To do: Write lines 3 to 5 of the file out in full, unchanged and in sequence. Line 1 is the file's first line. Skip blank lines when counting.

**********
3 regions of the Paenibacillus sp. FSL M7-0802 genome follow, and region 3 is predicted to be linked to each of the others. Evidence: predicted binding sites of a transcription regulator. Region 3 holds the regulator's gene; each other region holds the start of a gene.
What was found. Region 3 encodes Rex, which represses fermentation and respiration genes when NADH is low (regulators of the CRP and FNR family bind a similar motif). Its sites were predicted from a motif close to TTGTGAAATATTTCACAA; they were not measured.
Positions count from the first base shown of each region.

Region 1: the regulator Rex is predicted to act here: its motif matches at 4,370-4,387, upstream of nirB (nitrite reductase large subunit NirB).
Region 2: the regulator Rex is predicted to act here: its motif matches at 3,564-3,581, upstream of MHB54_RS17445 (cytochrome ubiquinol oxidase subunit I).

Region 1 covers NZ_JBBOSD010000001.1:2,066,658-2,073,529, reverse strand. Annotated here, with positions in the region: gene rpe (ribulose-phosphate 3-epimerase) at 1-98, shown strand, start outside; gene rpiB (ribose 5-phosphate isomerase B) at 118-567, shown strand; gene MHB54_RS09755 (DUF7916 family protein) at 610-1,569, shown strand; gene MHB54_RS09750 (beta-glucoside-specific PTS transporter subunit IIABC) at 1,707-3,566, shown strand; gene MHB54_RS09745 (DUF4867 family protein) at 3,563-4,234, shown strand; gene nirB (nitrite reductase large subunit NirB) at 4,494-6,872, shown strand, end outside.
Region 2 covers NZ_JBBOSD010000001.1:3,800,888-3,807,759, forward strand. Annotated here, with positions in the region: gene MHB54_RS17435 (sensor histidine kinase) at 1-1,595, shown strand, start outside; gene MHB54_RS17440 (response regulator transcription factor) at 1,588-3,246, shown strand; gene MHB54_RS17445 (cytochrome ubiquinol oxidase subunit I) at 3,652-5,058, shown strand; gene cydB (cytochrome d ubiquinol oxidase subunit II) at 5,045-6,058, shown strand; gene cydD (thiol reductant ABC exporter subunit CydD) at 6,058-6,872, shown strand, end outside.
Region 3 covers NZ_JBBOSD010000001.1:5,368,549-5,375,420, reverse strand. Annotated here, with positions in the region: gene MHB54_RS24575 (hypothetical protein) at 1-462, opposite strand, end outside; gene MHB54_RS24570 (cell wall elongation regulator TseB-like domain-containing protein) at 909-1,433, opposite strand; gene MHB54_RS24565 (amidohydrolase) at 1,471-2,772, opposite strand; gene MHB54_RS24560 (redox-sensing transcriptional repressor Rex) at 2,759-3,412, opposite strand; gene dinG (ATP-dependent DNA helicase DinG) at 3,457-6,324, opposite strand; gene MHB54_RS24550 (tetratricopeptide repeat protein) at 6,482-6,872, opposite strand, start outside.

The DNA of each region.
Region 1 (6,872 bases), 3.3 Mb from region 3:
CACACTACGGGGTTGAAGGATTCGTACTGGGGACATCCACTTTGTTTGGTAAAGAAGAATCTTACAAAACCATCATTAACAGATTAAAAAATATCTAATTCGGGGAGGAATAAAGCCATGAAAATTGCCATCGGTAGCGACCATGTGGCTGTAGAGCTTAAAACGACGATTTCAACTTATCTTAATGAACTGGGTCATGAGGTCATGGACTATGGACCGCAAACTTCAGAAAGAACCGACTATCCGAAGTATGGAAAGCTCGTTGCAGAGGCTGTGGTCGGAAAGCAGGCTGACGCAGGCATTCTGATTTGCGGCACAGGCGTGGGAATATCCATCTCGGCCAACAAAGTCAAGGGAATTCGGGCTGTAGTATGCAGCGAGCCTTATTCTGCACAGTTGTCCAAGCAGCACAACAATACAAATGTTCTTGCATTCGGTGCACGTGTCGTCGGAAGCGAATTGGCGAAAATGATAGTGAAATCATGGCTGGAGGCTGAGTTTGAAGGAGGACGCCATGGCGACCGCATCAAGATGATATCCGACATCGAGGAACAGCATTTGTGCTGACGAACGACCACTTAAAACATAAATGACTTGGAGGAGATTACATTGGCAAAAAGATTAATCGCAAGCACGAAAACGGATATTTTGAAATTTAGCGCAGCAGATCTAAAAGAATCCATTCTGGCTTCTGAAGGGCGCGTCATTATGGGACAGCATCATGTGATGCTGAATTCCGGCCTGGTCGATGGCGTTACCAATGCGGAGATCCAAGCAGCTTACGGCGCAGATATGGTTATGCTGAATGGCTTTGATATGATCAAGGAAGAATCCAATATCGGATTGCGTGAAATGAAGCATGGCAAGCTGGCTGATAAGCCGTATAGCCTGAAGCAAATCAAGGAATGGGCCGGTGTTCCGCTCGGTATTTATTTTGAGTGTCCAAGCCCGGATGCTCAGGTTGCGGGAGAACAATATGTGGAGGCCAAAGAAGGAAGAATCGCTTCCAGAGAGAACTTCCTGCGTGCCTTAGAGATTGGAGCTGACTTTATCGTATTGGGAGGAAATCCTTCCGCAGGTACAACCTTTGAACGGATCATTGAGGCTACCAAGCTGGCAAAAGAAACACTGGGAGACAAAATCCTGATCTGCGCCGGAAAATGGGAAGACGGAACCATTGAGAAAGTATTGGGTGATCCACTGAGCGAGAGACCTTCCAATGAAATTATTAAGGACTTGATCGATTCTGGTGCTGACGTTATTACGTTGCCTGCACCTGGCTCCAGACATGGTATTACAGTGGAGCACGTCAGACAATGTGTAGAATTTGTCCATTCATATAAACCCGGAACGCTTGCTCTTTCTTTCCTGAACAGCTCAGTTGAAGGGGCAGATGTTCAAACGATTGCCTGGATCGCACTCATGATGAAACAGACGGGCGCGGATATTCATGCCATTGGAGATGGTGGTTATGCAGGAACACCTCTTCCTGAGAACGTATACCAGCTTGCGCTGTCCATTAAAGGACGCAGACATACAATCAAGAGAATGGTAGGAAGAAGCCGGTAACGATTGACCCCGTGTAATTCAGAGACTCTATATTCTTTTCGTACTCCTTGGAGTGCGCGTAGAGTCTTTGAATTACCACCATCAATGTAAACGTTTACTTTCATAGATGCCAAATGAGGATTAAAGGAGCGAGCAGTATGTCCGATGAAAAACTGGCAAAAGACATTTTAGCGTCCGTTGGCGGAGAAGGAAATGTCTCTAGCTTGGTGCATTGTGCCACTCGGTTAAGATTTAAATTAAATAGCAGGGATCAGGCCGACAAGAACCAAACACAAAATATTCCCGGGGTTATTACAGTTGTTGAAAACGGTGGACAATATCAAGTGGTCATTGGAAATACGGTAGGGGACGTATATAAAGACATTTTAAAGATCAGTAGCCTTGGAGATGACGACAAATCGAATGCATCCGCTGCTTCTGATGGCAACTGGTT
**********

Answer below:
Positions count from the first base shown of each region.

Region 1: the regulator Rex is predicted to act here: its motif matches at 4,370-4,387, upstream of nirB (nitrite reductase large subunit NirB).
Region 2: the regulator Rex is predicted to act here: its motif matches at 3,564-3,581, upstream of MHB54_RS17445 (cytochrome ubiquinol oxidase subunit I).